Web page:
Non-Profit Approved to Independently Review Health Plan Programs That Assess Doctors

WASHINGTON, D.C. (Aug. 13, 2008) – A national group of employer, consumer and labor organizations today named the nonprofit National Committee for Quality Assurance (NCQA), a leading health care quality organization, as an independent reviewer to certify that health insurers assess and report on the quality of physicians in an effective and fair manner.

The Consumer-Purchaser Disclosure Project , a group of employers, consumer groups and unions, is a major initiative which aims to improve health care and lower costs by holding health care providers publicly accountable for their quality of treatment. In April 2008, the Disclosure Project launched the Patient Charter—which detailed strict terms that health plans and other sponsors of physician reporting programs must meet.

With the Disclosure Project’s endorsement, NCQA is the first approved independent reviewer that can ensure that health plans follow the guidelines of the Patient Charter.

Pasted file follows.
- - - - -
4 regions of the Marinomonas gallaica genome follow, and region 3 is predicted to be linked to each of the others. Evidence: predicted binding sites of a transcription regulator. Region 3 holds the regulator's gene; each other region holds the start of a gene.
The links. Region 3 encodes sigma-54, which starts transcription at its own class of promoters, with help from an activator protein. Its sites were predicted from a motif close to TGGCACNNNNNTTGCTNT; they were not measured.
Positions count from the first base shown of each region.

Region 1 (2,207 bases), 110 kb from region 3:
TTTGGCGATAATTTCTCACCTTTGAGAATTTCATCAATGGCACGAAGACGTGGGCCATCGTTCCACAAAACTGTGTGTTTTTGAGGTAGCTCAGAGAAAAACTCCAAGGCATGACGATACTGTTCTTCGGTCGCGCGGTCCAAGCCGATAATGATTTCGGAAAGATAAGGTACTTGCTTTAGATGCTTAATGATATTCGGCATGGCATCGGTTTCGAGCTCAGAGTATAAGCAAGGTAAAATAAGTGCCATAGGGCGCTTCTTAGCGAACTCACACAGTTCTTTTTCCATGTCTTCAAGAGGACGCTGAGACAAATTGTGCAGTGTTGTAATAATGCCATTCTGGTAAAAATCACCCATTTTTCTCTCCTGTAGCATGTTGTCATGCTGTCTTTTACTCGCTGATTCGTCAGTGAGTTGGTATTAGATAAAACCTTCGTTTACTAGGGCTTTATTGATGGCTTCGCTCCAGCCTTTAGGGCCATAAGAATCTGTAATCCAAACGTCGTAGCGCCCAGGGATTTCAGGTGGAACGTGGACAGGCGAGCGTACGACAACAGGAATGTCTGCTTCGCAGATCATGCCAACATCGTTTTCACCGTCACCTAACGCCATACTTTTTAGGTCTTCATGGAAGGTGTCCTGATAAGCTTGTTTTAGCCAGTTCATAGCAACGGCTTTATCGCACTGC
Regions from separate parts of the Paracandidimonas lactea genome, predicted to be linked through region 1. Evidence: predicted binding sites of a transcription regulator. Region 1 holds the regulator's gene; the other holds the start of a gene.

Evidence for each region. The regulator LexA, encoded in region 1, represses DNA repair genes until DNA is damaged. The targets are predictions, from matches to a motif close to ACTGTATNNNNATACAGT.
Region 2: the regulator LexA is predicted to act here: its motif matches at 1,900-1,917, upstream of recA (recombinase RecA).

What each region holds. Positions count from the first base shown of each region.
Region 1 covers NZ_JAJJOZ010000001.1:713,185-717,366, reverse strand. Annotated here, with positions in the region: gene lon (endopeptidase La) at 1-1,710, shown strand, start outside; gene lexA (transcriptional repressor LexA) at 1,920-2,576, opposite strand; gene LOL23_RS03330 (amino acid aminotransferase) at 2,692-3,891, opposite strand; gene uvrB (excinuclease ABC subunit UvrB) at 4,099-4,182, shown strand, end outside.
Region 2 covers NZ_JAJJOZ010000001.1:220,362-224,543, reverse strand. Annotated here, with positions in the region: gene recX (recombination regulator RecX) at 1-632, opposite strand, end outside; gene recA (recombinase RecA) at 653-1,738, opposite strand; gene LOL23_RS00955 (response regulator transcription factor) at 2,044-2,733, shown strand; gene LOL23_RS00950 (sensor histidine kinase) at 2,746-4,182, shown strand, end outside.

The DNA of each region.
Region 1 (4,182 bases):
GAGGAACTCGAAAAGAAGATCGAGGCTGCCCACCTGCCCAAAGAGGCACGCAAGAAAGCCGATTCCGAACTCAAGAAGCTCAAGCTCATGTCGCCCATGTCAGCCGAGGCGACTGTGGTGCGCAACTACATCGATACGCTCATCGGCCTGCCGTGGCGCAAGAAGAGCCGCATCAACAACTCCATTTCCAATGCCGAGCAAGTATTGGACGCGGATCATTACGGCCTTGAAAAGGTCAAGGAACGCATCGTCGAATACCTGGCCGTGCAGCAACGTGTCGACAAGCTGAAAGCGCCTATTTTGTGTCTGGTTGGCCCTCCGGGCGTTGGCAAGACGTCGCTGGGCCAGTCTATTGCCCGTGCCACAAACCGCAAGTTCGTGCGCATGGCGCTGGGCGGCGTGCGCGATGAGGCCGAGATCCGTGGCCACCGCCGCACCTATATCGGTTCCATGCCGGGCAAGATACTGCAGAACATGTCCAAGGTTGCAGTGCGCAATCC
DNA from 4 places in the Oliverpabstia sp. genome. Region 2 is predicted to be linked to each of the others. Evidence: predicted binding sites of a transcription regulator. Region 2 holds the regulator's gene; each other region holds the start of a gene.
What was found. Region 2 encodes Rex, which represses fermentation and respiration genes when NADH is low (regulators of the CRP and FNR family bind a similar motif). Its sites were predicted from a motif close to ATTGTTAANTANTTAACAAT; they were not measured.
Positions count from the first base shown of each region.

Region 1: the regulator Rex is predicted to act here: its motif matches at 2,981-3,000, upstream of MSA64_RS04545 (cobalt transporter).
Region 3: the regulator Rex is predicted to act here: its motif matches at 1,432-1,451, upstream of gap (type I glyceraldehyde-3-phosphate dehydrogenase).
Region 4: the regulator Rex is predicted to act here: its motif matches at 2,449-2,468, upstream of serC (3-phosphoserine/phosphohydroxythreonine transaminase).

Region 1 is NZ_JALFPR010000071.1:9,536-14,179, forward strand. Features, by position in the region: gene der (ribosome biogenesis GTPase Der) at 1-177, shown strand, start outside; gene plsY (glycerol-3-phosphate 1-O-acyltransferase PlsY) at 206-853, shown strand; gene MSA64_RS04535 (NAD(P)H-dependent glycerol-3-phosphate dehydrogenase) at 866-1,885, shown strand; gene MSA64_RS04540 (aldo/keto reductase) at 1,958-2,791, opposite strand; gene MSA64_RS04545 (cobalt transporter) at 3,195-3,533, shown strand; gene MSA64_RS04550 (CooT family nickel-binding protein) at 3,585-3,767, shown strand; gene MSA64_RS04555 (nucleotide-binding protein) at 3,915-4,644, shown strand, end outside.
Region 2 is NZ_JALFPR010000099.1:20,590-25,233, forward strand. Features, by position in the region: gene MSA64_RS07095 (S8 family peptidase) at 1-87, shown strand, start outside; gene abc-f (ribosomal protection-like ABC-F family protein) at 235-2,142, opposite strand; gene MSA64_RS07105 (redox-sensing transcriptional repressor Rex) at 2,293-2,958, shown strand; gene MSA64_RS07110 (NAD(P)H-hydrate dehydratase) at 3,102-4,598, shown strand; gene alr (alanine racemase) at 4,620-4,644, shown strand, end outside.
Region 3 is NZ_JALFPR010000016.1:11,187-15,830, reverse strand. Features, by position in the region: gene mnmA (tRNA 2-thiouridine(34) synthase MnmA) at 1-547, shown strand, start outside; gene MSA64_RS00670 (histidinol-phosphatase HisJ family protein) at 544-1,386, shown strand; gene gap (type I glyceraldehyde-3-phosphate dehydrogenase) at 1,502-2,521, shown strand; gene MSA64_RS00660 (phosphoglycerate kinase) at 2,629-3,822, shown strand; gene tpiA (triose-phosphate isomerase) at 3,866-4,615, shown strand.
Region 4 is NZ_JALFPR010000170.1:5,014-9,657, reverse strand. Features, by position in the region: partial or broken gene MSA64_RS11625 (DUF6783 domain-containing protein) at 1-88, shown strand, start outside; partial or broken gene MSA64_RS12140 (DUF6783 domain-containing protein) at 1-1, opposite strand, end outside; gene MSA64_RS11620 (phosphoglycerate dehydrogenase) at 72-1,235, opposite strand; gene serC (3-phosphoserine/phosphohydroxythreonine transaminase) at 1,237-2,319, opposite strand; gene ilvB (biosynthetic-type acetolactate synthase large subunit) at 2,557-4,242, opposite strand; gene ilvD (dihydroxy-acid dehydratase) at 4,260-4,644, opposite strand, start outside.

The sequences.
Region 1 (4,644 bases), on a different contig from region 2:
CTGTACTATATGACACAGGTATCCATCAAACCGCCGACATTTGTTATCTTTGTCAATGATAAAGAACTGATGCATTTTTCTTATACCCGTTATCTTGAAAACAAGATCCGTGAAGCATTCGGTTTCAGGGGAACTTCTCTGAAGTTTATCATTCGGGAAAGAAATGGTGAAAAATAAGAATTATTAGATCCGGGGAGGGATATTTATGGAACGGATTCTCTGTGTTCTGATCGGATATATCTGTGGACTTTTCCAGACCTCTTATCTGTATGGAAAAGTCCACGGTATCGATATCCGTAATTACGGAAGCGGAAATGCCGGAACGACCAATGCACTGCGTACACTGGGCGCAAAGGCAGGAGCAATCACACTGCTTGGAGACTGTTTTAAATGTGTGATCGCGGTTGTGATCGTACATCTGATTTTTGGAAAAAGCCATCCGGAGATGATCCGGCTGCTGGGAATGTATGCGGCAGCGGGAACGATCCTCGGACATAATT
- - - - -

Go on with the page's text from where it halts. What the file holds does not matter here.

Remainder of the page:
“We need a transparent system, which gives everyone access to information they know is valid and fair in order to make major improvements in our health care system,” said Debra L. Ness, president of the National Partnership for Women & Families and co-chair of the Consumer-Purchaser Disclosure Project. “The approval of an independent reviewer will help drive significant transformation in the performance of health plans and physicians, and it will improve the quality of information consumers have to make decisions about their care.”

NCQA can now begin holding insurance companies and others that measure doctors, accountable to the terms of the Patient Charter, including the following:

• Assure that doctors are rated in a way that is meaningful to patients and reflective of an array of clinical activities

• Provide ways for physicians to be actively involved in the rating process; and give prior notice before releasing the information publicly

• Ensure that all measures and processes used are completely transparent – that there are no “black boxes”

• Promote measures that are based on national standards

(SOURCE: Consumer-Purchaser Disclosure Project , http://healthcaredisclosure.org, accessed August 20, 2008)